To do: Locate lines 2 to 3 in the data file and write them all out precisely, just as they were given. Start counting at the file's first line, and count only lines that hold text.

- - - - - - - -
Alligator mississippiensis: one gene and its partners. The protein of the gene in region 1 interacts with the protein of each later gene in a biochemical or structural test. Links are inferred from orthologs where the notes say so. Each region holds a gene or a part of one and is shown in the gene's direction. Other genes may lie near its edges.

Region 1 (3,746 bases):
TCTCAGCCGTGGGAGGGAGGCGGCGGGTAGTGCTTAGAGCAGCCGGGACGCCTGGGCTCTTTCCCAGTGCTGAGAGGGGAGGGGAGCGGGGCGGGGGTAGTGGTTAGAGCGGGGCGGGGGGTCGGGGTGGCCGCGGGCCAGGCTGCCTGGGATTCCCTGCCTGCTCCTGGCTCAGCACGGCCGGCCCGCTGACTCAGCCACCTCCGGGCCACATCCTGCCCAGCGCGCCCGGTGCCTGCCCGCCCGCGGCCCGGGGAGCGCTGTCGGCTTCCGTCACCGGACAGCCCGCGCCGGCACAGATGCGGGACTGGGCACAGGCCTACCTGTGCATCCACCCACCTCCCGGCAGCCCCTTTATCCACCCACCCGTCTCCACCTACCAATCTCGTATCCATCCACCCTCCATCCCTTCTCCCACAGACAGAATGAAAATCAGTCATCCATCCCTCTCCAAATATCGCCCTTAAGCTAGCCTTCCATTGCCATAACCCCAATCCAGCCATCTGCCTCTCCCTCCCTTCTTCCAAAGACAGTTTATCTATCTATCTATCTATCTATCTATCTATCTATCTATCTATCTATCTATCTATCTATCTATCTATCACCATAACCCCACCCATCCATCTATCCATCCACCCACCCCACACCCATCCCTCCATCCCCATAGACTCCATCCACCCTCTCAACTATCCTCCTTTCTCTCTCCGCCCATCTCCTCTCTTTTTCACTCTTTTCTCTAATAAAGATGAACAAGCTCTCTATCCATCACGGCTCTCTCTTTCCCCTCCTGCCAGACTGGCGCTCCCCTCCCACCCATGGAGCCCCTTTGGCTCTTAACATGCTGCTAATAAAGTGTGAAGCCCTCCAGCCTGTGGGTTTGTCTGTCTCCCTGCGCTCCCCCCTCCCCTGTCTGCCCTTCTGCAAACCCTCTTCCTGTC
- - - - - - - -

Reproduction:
Region 1 (3,746 bases):
TCTCAGCCGTGGGAGGGAGGCGGCGGGTAGTGCTTAGAGCAGCCGGGACGCCTGGGCTCTTTCCCAGTGCTGAGAGGGGAGGGGAGCGGGGCGGGGGTAGTGGTTAGAGCGGGGCGGGGGGTCGGGGTGGCCGCGGGCCAGGCTGCCTGGGATTCCCTGCCTGCTCCTGGCTCAGCACGGCCGGCCCGCTGACTCAGCCACCTCCGGGCCACATCCTGCCCAGCGCGCCCGGTGCCTGCCCGCCCGCGGCCCGGGGAGCGCTGTCGGCTTCCGTCACCGGACAGCCCGCGCCGGCACAGATGCGGGACTGGGCACAGGCCTACCTGTGCATCCACCCACCTCCCGGCAGCCCCTTTATCCACCCACCCGTCTCCACCTACCAATCTCGTATCCATCCACCCTCCATCCCTTCTCCCACAGACAGAATGAAAATCAGTCATCCATCCCTCTCCAAATATCGCCCTTAAGCTAGCCTTCCATTGCCATAACCCCAATCCAGCCATCTGCCTCTCCCTCCCTTCTTCCAAAGACAGTTTATCTATCTATCTATCTATCTATCTATCTATCTATCTATCTATCTATCTATCTATCTATCTATCTATCACCATAACCCCACCCATCCATCTATCCATCCACCCACCCCACACCCATCCCTCCATCCCCATAGACTCCATCCACCCTCTCAACTATCCTCCTTTCTCTCTCCGCCCATCTCCTCTCTTTTTCACTCTTTTCTCTAATAAAGATGAACAAGCTCTCTATCCATCACGGCTCTCTCTTTCCCCTCCTGCCAGACTGGCGCTCCCCTCCCACCCATGGAGCCCCTTTGGCTCTTAACATGCTGCTAATAAAGTGTGAAGCCCTCCAGCCTGTGGGTTTGTCTGTCTCCCTGCGCTCCCCCCTCCCCTGTCTGCCCTTCTGCAAACCCTCTTCCTGTC